By Jeri Mattics Omernik
We’ve all had experiences with great teachers who have knocked it out of the park and, well, others that were not-so-great. Take a minute to think about what sets those experiences apart. What did the good teachers do that the not-so-good ones didn’t, and vice versa?
One thing good teachers tend to do is take into consideration the student’s perspective. They think about how students perceive things and how they, as teachers, can best position information so that it will interest their students.
It all starts with considering why you became a teacher in the first place. What is your purpose? What is your goal? If your goal is to teach all of your students as much as you can, then it is important to make every minute of classroom time count.
Consider, “If I was a student, what would I be expecting to learn? Where would my mind be?” The teacher needs to think about the answers to these questions, then craft an interest approach that will address where the students are, mentally, when they walk in the classroom door. You want to get them interested in the topic and escort them through the learning activity so that they reach the end point of learning the day’s lesson by the end of the allotted time period. Thinking about your lessons from that perspective, what questions would you have if you were a student? If you knew that answer, how might you change how you start your classes?
Another technique good teachers use is shifting the responsibility for learning from the teacher to the student. Paul Larson, who teaches agriculture in Freedom, Wis., says, “When you make the students captains of their own ships of learning, you can eliminate much of the resistance you might typically receive, particularly from more challenging students.”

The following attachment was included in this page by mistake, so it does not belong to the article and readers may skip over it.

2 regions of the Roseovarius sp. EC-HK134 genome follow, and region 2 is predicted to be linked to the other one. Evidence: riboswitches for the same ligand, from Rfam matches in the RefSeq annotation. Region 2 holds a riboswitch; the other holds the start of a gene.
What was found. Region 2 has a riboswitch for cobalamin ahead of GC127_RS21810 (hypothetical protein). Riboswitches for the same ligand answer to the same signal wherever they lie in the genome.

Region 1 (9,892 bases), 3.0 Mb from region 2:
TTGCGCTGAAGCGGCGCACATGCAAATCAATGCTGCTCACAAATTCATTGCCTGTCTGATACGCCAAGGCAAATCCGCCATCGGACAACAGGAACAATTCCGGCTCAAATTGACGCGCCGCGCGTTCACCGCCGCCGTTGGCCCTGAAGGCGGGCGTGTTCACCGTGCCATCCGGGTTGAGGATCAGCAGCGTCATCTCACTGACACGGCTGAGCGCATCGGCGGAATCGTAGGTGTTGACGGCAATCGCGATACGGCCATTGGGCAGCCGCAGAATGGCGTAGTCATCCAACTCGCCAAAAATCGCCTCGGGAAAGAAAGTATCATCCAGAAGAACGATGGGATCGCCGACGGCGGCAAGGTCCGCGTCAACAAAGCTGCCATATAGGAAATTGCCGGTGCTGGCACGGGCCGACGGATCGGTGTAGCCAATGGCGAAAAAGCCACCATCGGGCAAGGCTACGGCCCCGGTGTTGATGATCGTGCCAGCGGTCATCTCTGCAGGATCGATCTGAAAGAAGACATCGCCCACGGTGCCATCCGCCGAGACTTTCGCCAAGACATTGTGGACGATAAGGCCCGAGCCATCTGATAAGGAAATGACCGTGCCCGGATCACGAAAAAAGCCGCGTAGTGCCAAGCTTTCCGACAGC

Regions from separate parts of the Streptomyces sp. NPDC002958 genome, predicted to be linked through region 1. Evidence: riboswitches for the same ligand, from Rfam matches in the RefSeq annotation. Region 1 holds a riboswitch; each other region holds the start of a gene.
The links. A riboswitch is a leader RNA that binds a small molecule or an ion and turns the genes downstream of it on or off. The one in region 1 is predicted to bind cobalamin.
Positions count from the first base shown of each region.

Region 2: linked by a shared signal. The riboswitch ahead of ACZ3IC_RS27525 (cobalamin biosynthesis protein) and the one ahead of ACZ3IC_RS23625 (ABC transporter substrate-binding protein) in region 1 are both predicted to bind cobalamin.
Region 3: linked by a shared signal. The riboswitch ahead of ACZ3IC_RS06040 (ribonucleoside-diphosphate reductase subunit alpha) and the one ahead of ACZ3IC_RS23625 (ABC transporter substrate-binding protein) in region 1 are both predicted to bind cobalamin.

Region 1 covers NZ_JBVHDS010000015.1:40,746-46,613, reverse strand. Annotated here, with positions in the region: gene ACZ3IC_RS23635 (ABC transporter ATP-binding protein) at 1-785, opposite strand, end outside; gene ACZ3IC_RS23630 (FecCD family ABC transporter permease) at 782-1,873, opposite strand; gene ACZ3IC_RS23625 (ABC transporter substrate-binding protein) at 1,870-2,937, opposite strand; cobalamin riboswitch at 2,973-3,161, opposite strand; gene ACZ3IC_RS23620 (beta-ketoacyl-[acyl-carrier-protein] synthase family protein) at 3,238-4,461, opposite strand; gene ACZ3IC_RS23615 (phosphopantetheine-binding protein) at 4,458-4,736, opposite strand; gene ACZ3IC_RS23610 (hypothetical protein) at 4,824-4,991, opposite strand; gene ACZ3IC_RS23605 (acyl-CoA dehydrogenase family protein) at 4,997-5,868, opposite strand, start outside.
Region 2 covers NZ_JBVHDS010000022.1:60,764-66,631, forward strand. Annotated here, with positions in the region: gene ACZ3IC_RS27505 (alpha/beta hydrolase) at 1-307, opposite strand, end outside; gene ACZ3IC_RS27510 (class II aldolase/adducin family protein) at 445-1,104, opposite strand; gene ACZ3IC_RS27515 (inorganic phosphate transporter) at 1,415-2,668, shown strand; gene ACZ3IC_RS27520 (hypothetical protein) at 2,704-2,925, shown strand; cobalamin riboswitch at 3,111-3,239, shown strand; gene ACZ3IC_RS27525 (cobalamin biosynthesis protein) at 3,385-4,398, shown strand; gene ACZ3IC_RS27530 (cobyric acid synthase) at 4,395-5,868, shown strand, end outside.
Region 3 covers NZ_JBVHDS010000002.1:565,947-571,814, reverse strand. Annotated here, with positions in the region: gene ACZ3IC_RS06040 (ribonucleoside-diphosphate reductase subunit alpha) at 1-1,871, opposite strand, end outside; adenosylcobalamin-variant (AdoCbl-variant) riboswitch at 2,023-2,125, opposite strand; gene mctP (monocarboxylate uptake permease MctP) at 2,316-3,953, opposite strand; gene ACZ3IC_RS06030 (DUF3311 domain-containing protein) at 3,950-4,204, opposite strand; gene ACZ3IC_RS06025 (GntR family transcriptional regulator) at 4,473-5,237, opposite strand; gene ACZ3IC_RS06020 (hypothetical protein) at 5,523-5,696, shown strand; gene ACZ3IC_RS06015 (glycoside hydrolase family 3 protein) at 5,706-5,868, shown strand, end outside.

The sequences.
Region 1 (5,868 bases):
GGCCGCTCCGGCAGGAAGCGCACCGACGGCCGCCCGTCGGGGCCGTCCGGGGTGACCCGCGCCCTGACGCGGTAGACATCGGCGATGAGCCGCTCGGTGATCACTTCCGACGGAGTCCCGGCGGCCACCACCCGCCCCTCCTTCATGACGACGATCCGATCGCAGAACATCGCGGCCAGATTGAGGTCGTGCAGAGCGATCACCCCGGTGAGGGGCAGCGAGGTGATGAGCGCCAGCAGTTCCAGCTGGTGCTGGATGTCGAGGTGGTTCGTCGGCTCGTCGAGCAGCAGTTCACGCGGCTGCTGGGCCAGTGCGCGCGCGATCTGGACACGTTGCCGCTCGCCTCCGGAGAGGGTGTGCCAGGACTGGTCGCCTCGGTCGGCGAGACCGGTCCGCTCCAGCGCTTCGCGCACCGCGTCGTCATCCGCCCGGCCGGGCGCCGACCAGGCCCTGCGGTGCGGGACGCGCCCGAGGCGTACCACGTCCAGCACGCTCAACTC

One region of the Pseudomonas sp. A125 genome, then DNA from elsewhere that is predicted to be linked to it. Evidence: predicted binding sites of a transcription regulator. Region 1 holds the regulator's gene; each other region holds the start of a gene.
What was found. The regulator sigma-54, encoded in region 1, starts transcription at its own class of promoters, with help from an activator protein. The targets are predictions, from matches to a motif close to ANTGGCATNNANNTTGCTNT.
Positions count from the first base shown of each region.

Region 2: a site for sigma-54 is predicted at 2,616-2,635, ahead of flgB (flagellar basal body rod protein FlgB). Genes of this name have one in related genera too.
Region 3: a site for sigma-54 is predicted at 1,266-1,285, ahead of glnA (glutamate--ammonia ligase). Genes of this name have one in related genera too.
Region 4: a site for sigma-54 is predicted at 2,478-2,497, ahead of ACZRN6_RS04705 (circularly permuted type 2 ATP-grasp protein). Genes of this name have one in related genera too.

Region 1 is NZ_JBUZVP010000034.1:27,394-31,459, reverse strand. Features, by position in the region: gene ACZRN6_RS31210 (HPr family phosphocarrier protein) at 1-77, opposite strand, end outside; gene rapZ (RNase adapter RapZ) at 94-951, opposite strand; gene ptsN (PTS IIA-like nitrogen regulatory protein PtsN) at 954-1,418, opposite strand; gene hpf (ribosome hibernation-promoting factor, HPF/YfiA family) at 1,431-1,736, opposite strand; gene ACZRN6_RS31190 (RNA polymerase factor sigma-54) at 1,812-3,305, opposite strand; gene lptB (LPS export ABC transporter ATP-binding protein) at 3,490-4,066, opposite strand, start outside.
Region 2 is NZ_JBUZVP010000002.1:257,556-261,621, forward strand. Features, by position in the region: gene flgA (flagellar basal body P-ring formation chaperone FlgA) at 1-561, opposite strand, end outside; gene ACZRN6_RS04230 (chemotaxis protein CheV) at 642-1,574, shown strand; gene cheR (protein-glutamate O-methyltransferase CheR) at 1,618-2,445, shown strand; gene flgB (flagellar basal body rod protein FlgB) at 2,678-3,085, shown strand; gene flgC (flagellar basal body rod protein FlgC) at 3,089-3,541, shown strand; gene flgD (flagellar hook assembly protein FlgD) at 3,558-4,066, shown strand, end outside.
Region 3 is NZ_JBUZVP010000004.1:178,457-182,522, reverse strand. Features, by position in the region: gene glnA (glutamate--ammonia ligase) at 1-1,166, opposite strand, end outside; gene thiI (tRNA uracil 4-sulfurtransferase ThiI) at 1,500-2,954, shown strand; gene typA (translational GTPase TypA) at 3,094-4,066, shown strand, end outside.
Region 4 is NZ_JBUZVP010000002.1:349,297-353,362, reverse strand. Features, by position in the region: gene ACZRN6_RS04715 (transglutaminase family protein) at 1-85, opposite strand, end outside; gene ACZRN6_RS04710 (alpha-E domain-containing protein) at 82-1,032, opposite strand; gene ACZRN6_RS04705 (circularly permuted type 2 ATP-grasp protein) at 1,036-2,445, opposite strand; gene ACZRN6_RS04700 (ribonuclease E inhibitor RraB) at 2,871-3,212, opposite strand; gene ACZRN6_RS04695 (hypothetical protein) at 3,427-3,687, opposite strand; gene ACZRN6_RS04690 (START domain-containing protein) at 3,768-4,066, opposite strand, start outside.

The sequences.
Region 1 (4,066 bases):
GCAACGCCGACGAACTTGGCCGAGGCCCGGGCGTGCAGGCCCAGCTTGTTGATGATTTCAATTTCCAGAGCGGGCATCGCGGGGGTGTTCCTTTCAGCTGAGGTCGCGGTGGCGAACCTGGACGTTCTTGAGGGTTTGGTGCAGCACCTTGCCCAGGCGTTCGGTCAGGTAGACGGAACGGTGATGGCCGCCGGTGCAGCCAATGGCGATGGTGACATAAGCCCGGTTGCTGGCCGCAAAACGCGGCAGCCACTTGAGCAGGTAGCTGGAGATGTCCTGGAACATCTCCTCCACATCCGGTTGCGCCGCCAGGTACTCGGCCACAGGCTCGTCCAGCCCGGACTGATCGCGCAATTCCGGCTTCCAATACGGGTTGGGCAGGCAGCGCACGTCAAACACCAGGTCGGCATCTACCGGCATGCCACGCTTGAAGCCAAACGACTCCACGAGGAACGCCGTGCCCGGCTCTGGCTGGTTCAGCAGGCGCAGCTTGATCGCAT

Instead of students hearing, “I want you to do this,” the teacher flips the responsibility by saying things like, “You’ll want to discover X so that you can do Y.” Larson continues, “I set the stage for the day’s lesson, make sure the necessary resources are available and that the students’ questions are answered, then I get out of the way. When students are motivated to learn because the information is meaningful to them, they take ownership and tend to dig deeper, peel off more layers and better understand the information. It’s more enjoyable for them because they are in charge, and it’s more enjoyable for me because now instead of lecturing to a large group, I can be more of a facilitator floating between a number of small groups or individuals.”
Changing Your Ways
Experienced teachers know that changing teaching techniques isn’t easy and that it takes a little bit of time for students to adjust to these new approaches. Larson says, “It takes a while for students to adapt to new techniques when they are first introduced in the classroom, but don’t give up just because everything doesn’t go smoothly at first. Once the students get used to the techniques, they respond well, and you’ll find your classroom runs more smoothly.”
Hugh Mooney, a veteran teacher from Galt, Calif., who recently accepted the challenge of becoming a regional supervisor, underscores Larson’s message. “Adopting these techniques is more of a challenge for experienced teachers than it is for new teachers because we’ve been doing things differently for a long time. However, these little changes are powerful and can make a big difference in the classroom. I encourage teachers to risk boldly, and enjoy the students’ response.”
Interested in learning more teaching tips? The book Quantum Teaching: Orchestrating Student Success, by Bobbi DePorter, Mark Reardon and Sarah Singer-Nourie, provides a wealth of information and practical tips that bridge the gap between educational research and practical application in the classroom.